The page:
A public hearing for two proposed changes to the Harrison Hot Springs Official Community Plan bylaw drew dozens of residents. The bylaw amendment received third hearing at the regular council meeting later that night

Harrison OCP changes received third reading

Text and map amendments will section off piece of Kingma land

A public hearing in Harrison Hot Springs Monday night ran 90 minutes and attracted dozens of residents, packing both council chambers and the front lobby of the Village office.

The hearing was set to hear public comment about two proposed changes to the Official Community Plan in regards to resource lands, prior to third reading of the amended bylaw later that night.

Council is considering adding a portion of text and amending the future designation map in the OCP. The text would be included in the resource land section, and read: “Resource land designations will be reviewed and amended to respond to current information or changing conditions.”

The map would see a strip of land owned by Kingma Brothers Development changed from resource land to low density residential. The portion in question is the eight acre portion of that title that runs along the forested and hilly side of Rockwell Drive. While one house could currently be built on the land, the change would allow up to three homes.

The proposed amendment was set in motion as part of the owner’s plans to subdivide a large title of land, purchased in 2009. That land is a series of parcels that are each ‘hooked’ to each other. Ryan Anderson from OTG Developments was at the meeting on behalf of his client, the Kingma Bros. He said the change is necessary to be able to deal with other lands that are currently hooked to the property.

He alluded to ongoing discussions with an undisclosed organization to turn part of the land owned by Kingma into a conservancy area. Removing the eight acre parcel would make those discussions smoother, he said.

“The way we look at this is housekeeping,” Anderson said of the process, and said that the Kingma brothers do not have plans to build on the eight acre site at the moment.

Residents who attended the meeting voiced concerns that ran the gamut from real estate marketability, to future parkland development, to liabilities of local government.

Many residents said the wording of the new text was “ambiguous” and are worried that the addition of the words will remove protection for all resource lands, and give council the authority to make such changes without community input.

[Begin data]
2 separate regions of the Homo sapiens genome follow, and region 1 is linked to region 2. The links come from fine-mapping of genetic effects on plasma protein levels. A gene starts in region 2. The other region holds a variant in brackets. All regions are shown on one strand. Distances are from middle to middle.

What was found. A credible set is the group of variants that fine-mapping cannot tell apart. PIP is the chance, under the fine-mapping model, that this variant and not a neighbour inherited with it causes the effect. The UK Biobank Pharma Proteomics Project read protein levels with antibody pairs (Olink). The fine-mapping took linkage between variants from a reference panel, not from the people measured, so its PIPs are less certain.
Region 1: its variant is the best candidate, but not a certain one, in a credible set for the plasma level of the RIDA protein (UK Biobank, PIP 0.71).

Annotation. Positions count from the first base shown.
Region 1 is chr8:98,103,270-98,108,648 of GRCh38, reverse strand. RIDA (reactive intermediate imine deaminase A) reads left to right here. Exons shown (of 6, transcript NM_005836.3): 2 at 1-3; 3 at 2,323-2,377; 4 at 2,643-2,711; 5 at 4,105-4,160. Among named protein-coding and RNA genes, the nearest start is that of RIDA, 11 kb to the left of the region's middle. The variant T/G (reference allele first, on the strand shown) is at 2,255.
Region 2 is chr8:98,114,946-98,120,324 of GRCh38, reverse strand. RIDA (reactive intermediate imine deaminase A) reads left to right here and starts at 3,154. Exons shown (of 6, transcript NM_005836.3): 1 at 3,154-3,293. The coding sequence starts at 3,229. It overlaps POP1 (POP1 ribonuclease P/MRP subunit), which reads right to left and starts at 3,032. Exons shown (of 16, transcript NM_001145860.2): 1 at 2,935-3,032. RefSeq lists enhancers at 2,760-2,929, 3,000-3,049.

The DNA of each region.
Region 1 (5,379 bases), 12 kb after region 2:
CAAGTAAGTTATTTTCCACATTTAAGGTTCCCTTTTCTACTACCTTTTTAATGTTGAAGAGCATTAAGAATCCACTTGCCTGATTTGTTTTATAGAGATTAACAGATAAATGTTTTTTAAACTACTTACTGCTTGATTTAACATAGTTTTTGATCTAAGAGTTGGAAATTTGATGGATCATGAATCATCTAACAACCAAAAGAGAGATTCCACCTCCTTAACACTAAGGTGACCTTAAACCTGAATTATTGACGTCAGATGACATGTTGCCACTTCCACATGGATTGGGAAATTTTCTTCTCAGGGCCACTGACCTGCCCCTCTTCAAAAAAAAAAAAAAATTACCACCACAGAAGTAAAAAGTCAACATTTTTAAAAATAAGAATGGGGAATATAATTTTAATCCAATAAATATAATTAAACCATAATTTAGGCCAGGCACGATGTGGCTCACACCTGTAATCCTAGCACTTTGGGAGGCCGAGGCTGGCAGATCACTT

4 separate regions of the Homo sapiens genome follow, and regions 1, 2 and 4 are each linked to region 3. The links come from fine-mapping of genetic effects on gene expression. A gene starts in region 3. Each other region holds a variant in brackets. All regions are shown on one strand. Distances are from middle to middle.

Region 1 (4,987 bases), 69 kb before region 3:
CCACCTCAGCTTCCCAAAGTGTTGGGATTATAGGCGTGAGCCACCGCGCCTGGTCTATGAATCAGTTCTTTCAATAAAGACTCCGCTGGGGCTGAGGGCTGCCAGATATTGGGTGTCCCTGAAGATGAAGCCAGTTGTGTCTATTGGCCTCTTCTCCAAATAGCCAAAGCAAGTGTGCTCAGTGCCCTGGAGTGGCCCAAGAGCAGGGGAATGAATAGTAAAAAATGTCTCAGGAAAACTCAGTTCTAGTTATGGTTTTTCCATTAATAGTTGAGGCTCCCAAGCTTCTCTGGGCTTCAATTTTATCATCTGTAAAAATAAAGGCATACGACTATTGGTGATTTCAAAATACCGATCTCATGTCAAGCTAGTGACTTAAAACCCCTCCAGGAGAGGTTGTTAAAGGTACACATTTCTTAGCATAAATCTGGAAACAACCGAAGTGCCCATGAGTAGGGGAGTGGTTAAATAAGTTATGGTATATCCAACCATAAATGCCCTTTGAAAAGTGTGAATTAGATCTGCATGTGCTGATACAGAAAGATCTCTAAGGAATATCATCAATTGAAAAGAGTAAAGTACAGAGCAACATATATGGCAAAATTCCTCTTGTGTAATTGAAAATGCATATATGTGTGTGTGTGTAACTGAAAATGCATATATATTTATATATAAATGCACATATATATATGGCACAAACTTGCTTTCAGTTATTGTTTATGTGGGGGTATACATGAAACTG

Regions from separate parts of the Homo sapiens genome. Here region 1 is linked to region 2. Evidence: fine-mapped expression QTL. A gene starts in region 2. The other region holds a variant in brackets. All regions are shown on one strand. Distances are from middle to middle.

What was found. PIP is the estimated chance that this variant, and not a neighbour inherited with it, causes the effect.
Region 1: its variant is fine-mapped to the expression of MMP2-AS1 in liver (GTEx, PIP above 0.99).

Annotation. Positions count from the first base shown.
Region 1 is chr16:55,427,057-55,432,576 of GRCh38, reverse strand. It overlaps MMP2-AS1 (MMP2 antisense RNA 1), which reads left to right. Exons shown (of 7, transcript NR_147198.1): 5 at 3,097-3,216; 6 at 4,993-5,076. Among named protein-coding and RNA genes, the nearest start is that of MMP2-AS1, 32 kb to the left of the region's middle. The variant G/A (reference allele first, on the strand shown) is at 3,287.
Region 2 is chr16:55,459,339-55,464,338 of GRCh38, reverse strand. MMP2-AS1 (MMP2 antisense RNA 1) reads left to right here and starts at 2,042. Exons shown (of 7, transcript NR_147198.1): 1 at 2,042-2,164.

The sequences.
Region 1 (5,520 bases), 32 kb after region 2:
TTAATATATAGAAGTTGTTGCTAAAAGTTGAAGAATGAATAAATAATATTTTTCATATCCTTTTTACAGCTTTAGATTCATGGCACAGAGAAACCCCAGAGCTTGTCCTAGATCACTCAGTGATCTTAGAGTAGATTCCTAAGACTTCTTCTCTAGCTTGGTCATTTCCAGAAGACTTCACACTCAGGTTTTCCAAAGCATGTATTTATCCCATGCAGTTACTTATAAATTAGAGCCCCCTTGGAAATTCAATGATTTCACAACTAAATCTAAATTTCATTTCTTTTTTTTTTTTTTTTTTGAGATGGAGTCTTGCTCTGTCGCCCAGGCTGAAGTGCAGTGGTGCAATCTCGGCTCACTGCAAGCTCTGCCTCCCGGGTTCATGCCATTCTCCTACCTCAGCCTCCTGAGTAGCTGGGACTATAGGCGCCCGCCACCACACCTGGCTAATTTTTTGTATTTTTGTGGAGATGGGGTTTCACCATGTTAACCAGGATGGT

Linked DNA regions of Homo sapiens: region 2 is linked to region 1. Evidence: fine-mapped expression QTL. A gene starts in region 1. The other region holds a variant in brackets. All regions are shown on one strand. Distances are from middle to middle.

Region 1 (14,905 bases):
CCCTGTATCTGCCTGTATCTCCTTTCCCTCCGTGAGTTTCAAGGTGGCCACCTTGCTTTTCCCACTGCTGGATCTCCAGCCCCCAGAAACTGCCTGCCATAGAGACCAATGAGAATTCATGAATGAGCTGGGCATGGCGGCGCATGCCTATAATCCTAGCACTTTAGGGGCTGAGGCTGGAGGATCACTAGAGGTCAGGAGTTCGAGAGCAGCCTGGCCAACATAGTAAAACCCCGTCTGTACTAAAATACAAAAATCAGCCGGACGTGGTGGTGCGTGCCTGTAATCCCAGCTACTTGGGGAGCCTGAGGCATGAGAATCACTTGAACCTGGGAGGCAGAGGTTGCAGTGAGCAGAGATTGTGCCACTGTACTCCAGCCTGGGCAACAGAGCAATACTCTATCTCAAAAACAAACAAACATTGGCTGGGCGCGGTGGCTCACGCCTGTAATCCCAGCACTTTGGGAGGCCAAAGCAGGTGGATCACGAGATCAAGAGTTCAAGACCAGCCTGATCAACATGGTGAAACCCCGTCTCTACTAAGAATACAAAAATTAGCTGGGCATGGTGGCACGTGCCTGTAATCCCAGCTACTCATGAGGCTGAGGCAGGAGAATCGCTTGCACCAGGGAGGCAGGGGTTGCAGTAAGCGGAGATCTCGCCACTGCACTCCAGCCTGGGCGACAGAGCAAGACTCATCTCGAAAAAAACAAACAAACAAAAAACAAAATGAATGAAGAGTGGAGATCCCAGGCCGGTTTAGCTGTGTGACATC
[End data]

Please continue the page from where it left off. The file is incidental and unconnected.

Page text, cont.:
Andre Isakov, the Village’s manager of planning and community services, responded to those concerns in the meeting by saying the text isn’t necessary to proceed with the map amendment.

He suggested to council that they could opt to leave out the text amendment. However, at the regular meeting held later that night, council gave the text amendment a third reading, with Coun. Zoltan Kiss opposed.

He also made a motion to refer the issue to the next council meeting.

“There is a lot of material here,” he said, adding that he would like “time to read it and digest it.”

That motion did not receive a second, and died.

Coun. Sonja Reyerse said she was in full support of development, in order to help pay for roads and other infrastructure.

“I don’t want this held up,” she said.

Coun. Allan Jackson also showed support for the amendment, for slightly different reasons.

“This is a rational proposal made to us, and I think we have to go ahead and see our vision,” he said, referring to the hopes of turning other land owned by the Kingmas into a conservancy.

“If this all happens, my duty on this council be fulfilled,” he said. “This is just one step in completing the puzzle (of creating preserved parkland in the east sector).”

Some residents at the public hearing said they would consider donating their own money to an effort to buy back the piece of land along Rockwell Drive, to leave it as it is.

Anderson answered that the owner would be willing to sell, “for less than has been suggested.”

But he also added that the plans on that land would include making the area — which includes a piece of a popular hiking trail — safer for those who hike along it.

A date for adoption was not set at the meeting, other than to say it would be at an upcoming meeting.

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